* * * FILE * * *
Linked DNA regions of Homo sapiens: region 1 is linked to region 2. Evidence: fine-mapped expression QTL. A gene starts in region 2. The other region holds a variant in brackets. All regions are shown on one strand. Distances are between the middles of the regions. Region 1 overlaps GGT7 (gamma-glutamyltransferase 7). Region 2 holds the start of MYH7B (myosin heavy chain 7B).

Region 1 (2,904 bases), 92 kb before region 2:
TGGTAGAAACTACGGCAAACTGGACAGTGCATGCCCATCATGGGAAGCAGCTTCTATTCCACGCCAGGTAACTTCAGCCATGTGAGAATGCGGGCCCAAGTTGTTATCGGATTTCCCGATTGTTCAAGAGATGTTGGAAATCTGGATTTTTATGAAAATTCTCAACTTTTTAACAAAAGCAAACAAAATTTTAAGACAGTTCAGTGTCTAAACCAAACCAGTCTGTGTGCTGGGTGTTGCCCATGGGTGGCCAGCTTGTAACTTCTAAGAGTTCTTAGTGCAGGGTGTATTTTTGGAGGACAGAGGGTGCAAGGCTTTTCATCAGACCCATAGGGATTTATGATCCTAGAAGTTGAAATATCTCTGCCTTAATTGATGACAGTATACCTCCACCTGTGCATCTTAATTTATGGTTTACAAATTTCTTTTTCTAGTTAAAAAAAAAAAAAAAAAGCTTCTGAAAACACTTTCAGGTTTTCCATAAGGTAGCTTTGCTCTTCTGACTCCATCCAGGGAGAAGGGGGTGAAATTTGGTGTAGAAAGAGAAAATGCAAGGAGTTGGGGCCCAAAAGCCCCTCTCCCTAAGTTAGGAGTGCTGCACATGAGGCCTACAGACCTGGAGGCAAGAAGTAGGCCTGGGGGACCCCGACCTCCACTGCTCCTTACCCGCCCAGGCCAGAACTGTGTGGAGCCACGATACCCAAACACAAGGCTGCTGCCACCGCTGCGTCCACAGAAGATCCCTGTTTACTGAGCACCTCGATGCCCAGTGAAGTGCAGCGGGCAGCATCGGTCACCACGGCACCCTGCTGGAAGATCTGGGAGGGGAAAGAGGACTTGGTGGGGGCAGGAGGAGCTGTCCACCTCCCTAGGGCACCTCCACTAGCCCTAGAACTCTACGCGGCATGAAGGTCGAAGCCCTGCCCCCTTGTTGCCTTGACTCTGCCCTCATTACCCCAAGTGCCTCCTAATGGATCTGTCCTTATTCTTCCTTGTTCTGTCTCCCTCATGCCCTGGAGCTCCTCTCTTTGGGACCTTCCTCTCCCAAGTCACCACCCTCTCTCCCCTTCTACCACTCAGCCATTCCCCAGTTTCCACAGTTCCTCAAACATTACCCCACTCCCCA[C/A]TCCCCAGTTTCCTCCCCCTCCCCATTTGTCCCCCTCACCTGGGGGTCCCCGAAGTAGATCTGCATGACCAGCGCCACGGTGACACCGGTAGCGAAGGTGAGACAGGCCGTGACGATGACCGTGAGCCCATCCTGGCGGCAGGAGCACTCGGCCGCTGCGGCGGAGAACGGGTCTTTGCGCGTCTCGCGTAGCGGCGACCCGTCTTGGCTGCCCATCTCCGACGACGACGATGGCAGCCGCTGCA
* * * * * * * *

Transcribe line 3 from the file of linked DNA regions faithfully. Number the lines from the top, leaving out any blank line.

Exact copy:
TGGTAGAAACTACGGCAAACTGGACAGTGCATGCCCATCATGGGAAGCAGCTTCTATTCCACGCCAGGTAACTTCAGCCATGTGAGAATGCGGGCCCAAGTTGTTATCGGATTTCCCGATTGTTCAAGAGATGTTGGAAATCTGGATTTTTATGAAAATTCTCAACTTTTTAACAAAAGCAAACAAAATTTTAAGACAGTTCAGTGTCTAAACCAAACCAGTCTGTGTGCTGGGTGTTGCCCATGGGTGGCCAGCTTGTAACTTCTAAGAGTTCTTAGTGCAGGGTGTATTTTTGGAGGACAGAGGGTGCAAGGCTTTTCATCAGACCCATAGGGATTTATGATCCTAGAAGTTGAAATATCTCTGCCTTAATTGATGACAGTATACCTCCACCTGTGCATCTTAATTTATGGTTTACAAATTTCTTTTTCTAGTTAAAAAAAAAAAAAAAAAGCTTCTGAAAACACTTTCAGGTTTTCCATAAGGTAGCTTTGCTCTTCTGACTCCATCCAGGGAGAAGGGGGTGAAATTTGGTGTAGAAAGAGAAAATGCAAGGAGTTGGGGCCCAAAAGCCCCTCTCCCTAAGTTAGGAGTGCTGCACATGAGGCCTACAGACCTGGAGGCAAGAAGTAGGCCTGGGGGACCCCGACCTCCACTGCTCCTTACCCGCCCAGGCCAGAACTGTGTGGAGCCACGATACCCAAACACAAGGCTGCTGCCACCGCTGCGTCCACAGAAGATCCCTGTTTACTGAGCACCTCGATGCCCAGTGAAGTGCAGCGGGCAGCATCGGTCACCACGGCACCCTGCTGGAAGATCTGGGAGGGGAAAGAGGACTTGGTGGGGGCAGGAGGAGCTGTCCACCTCCCTAGGGCACCTCCACTAGCCCTAGAACTCTACGCGGCATGAAGGTCGAAGCCCTGCCCCCTTGTTGCCTTGACTCTGCCCTCATTACCCCAAGTGCCTCCTAATGGATCTGTCCTTATTCTTCCTTGTTCTGTCTCCCTCATGCCCTGGAGCTCCTCTCTTTGGGACCTTCCTCTCCCAAGTCACCACCCTCTCTCCCCTTCTACCACTCAGCCATTCCCCAGTTTCCACAGTTCCTCAAACATTACCCCACTCCCCA[C/A]TCCCCAGTTTCCTCCCCCTCCCCATTTGTCCCCCTCACCTGGGGGTCCCCGAAGTAGATCTGCATGACCAGCGCCACGGTGACACCGGTAGCGAAGGTGAGACAGGCCGTGACGATGACCGTGAGCCCATCCTGGCGGCAGGAGCACTCGGCCGCTGCGGCGGAGAACGGGTCTTTGCGCGTCTCGCGTAGCGGCGACCCGTCTTGGCTGCCCATCTCCGACGACGACGATGGCAGCCGCTGCA